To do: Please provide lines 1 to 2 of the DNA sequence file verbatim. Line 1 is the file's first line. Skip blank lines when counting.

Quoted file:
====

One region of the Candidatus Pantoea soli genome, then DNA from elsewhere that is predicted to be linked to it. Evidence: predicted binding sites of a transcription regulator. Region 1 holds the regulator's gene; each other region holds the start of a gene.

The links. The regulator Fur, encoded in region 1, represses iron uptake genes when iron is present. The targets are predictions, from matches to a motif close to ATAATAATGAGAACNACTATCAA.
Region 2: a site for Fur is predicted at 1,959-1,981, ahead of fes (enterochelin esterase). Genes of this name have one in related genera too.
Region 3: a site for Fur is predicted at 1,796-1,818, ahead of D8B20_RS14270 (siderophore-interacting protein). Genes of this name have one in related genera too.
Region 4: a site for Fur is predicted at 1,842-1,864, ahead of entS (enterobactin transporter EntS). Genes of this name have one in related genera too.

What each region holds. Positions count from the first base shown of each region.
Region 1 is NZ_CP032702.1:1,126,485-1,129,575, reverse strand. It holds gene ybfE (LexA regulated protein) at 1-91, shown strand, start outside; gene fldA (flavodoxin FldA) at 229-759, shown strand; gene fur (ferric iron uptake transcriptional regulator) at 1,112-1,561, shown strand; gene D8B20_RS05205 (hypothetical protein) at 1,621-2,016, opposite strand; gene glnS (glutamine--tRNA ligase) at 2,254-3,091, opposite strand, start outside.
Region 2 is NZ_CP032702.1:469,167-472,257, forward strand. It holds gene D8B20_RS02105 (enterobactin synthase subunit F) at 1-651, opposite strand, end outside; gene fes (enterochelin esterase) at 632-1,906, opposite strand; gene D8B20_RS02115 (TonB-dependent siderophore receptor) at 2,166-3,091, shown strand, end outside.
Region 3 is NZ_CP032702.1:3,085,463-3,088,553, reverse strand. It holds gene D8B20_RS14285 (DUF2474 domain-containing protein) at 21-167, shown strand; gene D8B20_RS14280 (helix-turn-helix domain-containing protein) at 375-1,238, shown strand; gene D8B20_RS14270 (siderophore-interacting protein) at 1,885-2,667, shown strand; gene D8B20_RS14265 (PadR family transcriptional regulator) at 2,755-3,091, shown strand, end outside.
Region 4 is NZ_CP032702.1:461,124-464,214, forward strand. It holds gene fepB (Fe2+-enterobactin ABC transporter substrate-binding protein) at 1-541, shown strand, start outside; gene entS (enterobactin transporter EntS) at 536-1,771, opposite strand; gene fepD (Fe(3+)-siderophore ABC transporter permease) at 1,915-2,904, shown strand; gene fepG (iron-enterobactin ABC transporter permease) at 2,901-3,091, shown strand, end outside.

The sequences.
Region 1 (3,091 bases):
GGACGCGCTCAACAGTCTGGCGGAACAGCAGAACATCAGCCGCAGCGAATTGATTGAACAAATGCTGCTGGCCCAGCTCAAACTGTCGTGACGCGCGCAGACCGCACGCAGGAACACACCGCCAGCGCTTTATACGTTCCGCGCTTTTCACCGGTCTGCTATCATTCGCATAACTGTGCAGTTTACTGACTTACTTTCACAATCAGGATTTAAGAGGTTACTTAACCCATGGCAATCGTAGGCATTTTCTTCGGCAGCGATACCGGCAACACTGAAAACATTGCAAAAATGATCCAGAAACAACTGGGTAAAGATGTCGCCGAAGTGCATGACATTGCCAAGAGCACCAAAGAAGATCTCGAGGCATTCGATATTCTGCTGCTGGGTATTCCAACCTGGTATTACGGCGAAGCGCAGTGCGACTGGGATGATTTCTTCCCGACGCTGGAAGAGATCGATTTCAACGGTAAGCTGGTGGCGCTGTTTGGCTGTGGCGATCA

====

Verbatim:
One region of the Candidatus Pantoea soli genome, then DNA from elsewhere that is predicted to be linked to it. Evidence: predicted binding sites of a transcription regulator. Region 1 holds the regulator's gene; each other region holds the start of a gene.

The links. The regulator Fur, encoded in region 1, represses iron uptake genes when iron is present. The targets are predictions, from matches to a motif close to ATAATAATGAGAACNACTATCAA.